WSJ US BusinessDoorDash’s IPO Delivers as Shares Surge in Market Debut

December 9, 20200

The New York Stock Exchange welcomed executives and guests of DoorDash via vidoeconference in celebration of DoorDash’s IPO Wednesday.

Photo: NYSE

DoorDash Inc. delivered for investors, surging 86% in its stock-market debut on Wednesday.

The seven-year-old company ended its first trading day valued at about $71.8 billion, higher than many of the restaurant companies that depend on its couriers.

DoorDash’s shares opened Wednesday afternoon at $182 each on the New York Stock Exchange, 78% above its higher-than-expected initial public offering price.

The stock ended trading at $189.51, giving it a market value—on a fully diluted share count—that surpasses the combined worth of Chipotle Mexican Grill Inc., Domino’s Pizza Inc. and Dunkin’ Brands Group Inc.

The San Francisco-based company has never turned an annual profit, but a surge in demand during the Covid-19 pandemic has helped to transform it.

Revenue and orders at DoorDash more than tripled this summer and fall, compared with the year before, as consumers tired of prepping food at home and ordered more meals for delivery. A push into the suburbs also has helped DoorDash become the market leader in U.S. food delivery.

Founded in 2013 by Tony Xu, who emigrated from China with his parents when he was 5 years old, DoorDash now must defend its nearly 50% U.S. market share in the competitive food-delivery industry and stoke further growth to satisfy heightened shareholder expectations.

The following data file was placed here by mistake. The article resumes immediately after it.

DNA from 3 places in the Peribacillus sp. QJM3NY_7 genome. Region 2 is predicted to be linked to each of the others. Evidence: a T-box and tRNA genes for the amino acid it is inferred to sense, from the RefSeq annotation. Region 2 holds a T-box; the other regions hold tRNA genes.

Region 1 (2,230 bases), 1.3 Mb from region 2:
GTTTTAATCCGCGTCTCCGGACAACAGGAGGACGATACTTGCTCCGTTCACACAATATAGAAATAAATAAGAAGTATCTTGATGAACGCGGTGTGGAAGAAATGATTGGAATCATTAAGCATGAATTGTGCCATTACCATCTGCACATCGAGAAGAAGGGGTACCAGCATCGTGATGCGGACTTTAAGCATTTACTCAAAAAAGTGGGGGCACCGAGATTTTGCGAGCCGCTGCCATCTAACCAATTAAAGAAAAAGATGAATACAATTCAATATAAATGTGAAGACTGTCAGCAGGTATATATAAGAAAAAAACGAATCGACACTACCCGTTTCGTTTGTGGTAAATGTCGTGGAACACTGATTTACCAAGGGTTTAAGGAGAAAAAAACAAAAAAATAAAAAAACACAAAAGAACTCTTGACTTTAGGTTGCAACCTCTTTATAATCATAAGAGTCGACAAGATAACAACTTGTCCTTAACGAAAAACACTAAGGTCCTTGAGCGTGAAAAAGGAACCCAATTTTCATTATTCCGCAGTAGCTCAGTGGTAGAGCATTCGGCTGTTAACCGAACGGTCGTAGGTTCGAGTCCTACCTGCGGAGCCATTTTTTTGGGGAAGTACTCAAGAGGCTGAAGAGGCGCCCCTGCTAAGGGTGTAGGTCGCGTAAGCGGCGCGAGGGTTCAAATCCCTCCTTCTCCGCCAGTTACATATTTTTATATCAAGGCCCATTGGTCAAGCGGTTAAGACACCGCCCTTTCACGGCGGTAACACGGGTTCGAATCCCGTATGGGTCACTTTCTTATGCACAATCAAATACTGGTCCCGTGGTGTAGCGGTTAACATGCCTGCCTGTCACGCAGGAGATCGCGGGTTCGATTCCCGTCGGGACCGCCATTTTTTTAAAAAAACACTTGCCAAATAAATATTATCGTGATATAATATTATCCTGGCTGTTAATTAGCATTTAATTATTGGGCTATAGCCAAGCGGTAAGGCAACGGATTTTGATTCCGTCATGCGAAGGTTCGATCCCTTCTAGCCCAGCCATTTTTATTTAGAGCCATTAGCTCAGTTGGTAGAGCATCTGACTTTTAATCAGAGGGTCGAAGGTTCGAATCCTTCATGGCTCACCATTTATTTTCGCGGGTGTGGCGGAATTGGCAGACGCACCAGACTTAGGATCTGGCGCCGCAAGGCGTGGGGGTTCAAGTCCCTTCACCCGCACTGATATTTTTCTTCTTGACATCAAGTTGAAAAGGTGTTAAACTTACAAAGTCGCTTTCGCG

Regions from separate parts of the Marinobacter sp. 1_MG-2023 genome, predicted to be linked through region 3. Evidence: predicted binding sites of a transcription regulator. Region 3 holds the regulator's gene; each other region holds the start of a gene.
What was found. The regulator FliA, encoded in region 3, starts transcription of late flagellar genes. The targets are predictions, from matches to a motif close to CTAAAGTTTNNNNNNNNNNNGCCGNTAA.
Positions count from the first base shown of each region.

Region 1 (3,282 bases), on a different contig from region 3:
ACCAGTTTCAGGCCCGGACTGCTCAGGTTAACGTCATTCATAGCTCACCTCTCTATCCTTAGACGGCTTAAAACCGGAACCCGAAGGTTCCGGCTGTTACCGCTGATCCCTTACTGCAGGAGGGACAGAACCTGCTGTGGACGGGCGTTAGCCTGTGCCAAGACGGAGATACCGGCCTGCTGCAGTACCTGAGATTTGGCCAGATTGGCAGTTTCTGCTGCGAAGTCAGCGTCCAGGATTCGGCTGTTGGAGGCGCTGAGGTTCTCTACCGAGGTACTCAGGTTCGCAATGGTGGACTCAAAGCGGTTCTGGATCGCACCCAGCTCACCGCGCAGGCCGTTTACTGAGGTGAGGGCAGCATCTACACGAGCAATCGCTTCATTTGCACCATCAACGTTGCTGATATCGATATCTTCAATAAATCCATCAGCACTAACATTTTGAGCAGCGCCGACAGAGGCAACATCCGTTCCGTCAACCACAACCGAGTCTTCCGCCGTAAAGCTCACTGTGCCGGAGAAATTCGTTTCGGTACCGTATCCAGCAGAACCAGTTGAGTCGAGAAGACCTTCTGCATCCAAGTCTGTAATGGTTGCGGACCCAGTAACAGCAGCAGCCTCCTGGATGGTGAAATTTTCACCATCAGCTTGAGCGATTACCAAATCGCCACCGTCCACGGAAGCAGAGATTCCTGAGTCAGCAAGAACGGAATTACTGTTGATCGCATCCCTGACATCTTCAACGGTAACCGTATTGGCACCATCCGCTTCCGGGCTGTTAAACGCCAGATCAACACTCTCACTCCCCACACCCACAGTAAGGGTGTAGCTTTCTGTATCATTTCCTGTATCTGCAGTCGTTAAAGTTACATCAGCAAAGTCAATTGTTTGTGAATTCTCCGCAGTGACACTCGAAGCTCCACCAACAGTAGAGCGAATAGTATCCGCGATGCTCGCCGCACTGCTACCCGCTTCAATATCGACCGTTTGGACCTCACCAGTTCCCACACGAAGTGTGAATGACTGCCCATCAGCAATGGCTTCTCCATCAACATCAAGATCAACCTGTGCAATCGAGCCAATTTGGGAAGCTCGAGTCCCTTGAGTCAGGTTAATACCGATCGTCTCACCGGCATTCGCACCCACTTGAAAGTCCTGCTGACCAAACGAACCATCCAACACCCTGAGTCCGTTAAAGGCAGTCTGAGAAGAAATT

The company believes the ease by which diners can get food delivered won’t be a fad, but demand could slow as vaccines for the coronavirus are distributed and patrons return to restaurant dining rooms they have been avoiding.

“Once people get used to a habit, they tend to stick with it. We saw this with e-commerce, we saw this with booking travel over the internet,” Mr. Xu, a 36-year-old who earned an M.B.A. from the Stanford Graduate School of Business, said in an interview.

DoorDash has trained its efforts on suburban areas, allowing the company to benefit in part because families there tend to place larger orders.

Ghost kitchens are popping up all over the U.S. as food delivery soars and dining at restaurants plummets amid the pandemic. These businesses, which can host food preparation for multiple restaurants at a single location, are attracting interest from investors and restaurateurs. Photo: Adam Falk/The Wall Street Journal (Originally Published December 3, 2020)

The company controlled almost half of the U.S. food-delivery market as of mid-October, up from one-third the year earlier, giving it a lead over Uber Technologies Inc.’s UBER 1.47% Eats service, Grubhub Inc. and other rivals.

The company will be the only public stand-alone U.S. food-delivery company after Grubhub agreed to be acquired in June.

Uber Technologies recently bought rival Postmates Inc. for $2.65 billion, in a move aimed at helping it in delivery.